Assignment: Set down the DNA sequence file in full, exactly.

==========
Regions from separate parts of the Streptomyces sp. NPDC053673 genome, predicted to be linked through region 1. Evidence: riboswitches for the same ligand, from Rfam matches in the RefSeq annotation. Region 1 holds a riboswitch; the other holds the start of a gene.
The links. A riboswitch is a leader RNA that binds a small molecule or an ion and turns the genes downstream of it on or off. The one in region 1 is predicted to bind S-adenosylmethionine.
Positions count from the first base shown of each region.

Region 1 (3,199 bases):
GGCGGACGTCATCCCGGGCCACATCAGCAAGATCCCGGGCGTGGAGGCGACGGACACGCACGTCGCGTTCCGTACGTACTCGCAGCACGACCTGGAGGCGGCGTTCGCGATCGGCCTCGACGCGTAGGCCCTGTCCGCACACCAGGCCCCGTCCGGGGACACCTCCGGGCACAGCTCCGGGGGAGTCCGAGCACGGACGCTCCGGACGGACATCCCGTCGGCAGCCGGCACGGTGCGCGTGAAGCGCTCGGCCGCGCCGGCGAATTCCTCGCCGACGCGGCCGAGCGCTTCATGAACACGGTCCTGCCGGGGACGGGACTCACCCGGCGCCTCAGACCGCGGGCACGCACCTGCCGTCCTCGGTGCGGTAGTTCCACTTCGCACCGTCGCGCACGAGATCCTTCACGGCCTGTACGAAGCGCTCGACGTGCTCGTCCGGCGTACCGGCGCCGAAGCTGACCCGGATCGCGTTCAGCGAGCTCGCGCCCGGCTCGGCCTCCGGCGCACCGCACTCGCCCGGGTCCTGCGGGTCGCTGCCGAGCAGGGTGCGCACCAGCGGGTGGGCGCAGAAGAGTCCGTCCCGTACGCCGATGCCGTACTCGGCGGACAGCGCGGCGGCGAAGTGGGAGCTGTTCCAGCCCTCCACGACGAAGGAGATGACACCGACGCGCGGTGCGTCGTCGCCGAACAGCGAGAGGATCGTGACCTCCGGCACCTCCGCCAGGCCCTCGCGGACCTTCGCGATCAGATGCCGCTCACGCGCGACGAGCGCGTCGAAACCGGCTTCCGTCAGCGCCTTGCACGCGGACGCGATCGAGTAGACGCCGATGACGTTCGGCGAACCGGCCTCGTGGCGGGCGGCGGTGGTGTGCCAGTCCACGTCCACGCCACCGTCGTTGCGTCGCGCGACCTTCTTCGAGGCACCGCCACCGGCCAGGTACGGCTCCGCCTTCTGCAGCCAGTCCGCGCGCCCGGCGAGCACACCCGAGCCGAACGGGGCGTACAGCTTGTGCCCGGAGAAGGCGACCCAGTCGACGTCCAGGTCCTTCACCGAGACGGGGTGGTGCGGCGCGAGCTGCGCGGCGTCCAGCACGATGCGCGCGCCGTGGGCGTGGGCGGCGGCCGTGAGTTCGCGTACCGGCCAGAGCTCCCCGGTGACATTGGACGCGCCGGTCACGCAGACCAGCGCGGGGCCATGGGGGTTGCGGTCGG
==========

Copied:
Regions from separate parts of the Streptomyces sp. NPDC053673 genome, predicted to be linked through region 1. Evidence: riboswitches for the same ligand, from Rfam matches in the RefSeq annotation. Region 1 holds a riboswitch; the other holds the start of a gene.
The links. A riboswitch is a leader RNA that binds a small molecule or an ion and turns the genes downstream of it on or off. The one in region 1 is predicted to bind S-adenosylmethionine.
Positions count from the first base shown of each region.

Region 1 (3,199 bases):
GGCGGACGTCATCCCGGGCCACATCAGCAAGATCCCGGGCGTGGAGGCGACGGACACGCACGTCGCGTTCCGTACGTACTCGCAGCACGACCTGGAGGCGGCGTTCGCGATCGGCCTCGACGCGTAGGCCCTGTCCGCACACCAGGCCCCGTCCGGGGACACCTCCGGGCACAGCTCCGGGGGAGTCCGAGCACGGACGCTCCGGACGGACATCCCGTCGGCAGCCGGCACGGTGCGCGTGAAGCGCTCGGCCGCGCCGGCGAATTCCTCGCCGACGCGGCCGAGCGCTTCATGAACACGGTCCTGCCGGGGACGGGACTCACCCGGCGCCTCAGACCGCGGGCACGCACCTGCCGTCCTCGGTGCGGTAGTTCCACTTCGCACCGTCGCGCACGAGATCCTTCACGGCCTGTACGAAGCGCTCGACGTGCTCGTCCGGCGTACCGGCGCCGAAGCTGACCCGGATCGCGTTCAGCGAGCTCGCGCCCGGCTCGGCCTCCGGCGCACCGCACTCGCCCGGGTCCTGCGGGTCGCTGCCGAGCAGGGTGCGCACCAGCGGGTGGGCGCAGAAGAGTCCGTCCCGTACGCCGATGCCGTACTCGGCGGACAGCGCGGCGGCGAAGTGGGAGCTGTTCCAGCCCTCCACGACGAAGGAGATGACACCGACGCGCGGTGCGTCGTCGCCGAACAGCGAGAGGATCGTGACCTCCGGCACCTCCGCCAGGCCCTCGCGGACCTTCGCGATCAGATGCCGCTCACGCGCGACGAGCGCGTCGAAACCGGCTTCCGTCAGCGCCTTGCACGCGGACGCGATCGAGTAGACGCCGATGACGTTCGGCGAACCGGCCTCGTGGCGGGCGGCGGTGGTGTGCCAGTCCACGTCCACGCCACCGTCGTTGCGTCGCGCGACCTTCTTCGAGGCACCGCCACCGGCCAGGTACGGCTCCGCCTTCTGCAGCCAGTCCGCGCGCCCGGCGAGCACACCCGAGCCGAACGGGGCGTACAGCTTGTGCCCGGAGAAGGCGACCCAGTCGACGTCCAGGTCCTTCACCGAGACGGGGTGGTGCGGCGCGAGCTGCGCGGCGTCCAGCACGATGCGCGCGCCGTGGGCGTGGGCGGCGGCCGTGAGTTCGCGTACCGGCCAGAGCTCCCCGGTGACATTGGACGCGCCGGTCACGCAGACCAGCGCGGGGCCATGGGGGTTGCGGTCGG